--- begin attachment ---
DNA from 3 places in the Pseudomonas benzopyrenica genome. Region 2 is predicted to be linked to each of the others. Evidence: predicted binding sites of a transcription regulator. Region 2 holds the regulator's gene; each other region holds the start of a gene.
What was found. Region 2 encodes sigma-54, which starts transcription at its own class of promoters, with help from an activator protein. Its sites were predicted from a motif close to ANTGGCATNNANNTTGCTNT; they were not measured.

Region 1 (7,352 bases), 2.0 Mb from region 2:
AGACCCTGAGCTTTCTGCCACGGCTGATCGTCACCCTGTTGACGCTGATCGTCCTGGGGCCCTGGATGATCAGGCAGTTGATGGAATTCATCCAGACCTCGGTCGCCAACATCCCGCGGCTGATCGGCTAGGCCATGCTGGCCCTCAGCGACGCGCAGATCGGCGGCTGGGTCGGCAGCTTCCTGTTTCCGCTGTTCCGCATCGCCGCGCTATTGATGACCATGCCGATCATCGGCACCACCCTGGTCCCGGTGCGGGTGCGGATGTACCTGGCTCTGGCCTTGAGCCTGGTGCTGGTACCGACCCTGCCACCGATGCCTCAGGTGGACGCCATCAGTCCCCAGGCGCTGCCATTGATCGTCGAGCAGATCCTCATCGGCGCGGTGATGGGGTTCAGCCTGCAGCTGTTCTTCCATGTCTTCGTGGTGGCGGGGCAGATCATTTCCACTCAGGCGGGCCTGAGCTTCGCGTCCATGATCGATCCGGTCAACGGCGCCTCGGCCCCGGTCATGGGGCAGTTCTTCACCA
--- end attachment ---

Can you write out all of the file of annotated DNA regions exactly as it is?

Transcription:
DNA from 3 places in the Pseudomonas benzopyrenica genome. Region 2 is predicted to be linked to each of the others. Evidence: predicted binding sites of a transcription regulator. Region 2 holds the regulator's gene; each other region holds the start of a gene.
What was found. Region 2 encodes sigma-54, which starts transcription at its own class of promoters, with help from an activator protein. Its sites were predicted from a motif close to ANTGGCATNNANNTTGCTNT; they were not measured.

Region 1 (7,352 bases), 2.0 Mb from region 2:
AGACCCTGAGCTTTCTGCCACGGCTGATCGTCACCCTGTTGACGCTGATCGTCCTGGGGCCCTGGATGATCAGGCAGTTGATGGAATTCATCCAGACCTCGGTCGCCAACATCCCGCGGCTGATCGGCTAGGCCATGCTGGCCCTCAGCGACGCGCAGATCGGCGGCTGGGTCGGCAGCTTCCTGTTTCCGCTGTTCCGCATCGCCGCGCTATTGATGACCATGCCGATCATCGGCACCACCCTGGTCCCGGTGCGGGTGCGGATGTACCTGGCTCTGGCCTTGAGCCTGGTGCTGGTACCGACCCTGCCACCGATGCCTCAGGTGGACGCCATCAGTCCCCAGGCGCTGCCATTGATCGTCGAGCAGATCCTCATCGGCGCGGTGATGGGGTTCAGCCTGCAGCTGTTCTTCCATGTCTTCGTGGTGGCGGGGCAGATCATTTCCACTCAGGCGGGCCTGAGCTTCGCGTCCATGATCGATCCGGTCAACGGCGCCTCGGCCCCGGTCATGGGGCAGTTCTTCACCA